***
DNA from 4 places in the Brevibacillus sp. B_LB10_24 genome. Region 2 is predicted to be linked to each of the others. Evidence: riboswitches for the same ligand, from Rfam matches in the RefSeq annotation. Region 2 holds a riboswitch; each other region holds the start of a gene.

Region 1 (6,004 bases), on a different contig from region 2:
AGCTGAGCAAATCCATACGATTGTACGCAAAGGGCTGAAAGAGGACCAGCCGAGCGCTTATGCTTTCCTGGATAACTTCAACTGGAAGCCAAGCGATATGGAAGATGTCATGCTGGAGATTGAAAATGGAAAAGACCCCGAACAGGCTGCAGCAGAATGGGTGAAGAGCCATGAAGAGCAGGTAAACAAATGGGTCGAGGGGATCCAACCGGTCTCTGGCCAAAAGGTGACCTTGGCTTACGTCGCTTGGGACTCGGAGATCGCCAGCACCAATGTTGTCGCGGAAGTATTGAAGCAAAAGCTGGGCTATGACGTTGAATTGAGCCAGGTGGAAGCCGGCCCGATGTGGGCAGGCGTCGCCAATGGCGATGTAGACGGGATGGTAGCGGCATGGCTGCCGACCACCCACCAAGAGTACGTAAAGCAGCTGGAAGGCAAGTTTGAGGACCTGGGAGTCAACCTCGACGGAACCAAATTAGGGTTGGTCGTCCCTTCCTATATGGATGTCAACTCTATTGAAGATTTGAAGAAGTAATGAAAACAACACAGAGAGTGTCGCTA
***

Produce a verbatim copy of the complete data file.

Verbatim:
DNA from 4 places in the Brevibacillus sp. B_LB10_24 genome. Region 2 is predicted to be linked to each of the others. Evidence: riboswitches for the same ligand, from Rfam matches in the RefSeq annotation. Region 2 holds a riboswitch; each other region holds the start of a gene.

Region 1 (6,004 bases), on a different contig from region 2:
AGCTGAGCAAATCCATACGATTGTACGCAAAGGGCTGAAAGAGGACCAGCCGAGCGCTTATGCTTTCCTGGATAACTTCAACTGGAAGCCAAGCGATATGGAAGATGTCATGCTGGAGATTGAAAATGGAAAAGACCCCGAACAGGCTGCAGCAGAATGGGTGAAGAGCCATGAAGAGCAGGTAAACAAATGGGTCGAGGGGATCCAACCGGTCTCTGGCCAAAAGGTGACCTTGGCTTACGTCGCTTGGGACTCGGAGATCGCCAGCACCAATGTTGTCGCGGAAGTATTGAAGCAAAAGCTGGGCTATGACGTTGAATTGAGCCAGGTGGAAGCCGGCCCGATGTGGGCAGGCGTCGCCAATGGCGATGTAGACGGGATGGTAGCGGCATGGCTGCCGACCACCCACCAAGAGTACGTAAAGCAGCTGGAAGGCAAGTTTGAGGACCTGGGAGTCAACCTCGACGGAACCAAATTAGGGTTGGTCGTCCCTTCCTATATGGATGTCAACTCTATTGAAGATTTGAAGAAGTAATGAAAACAACACAGAGAGTGTCGCTA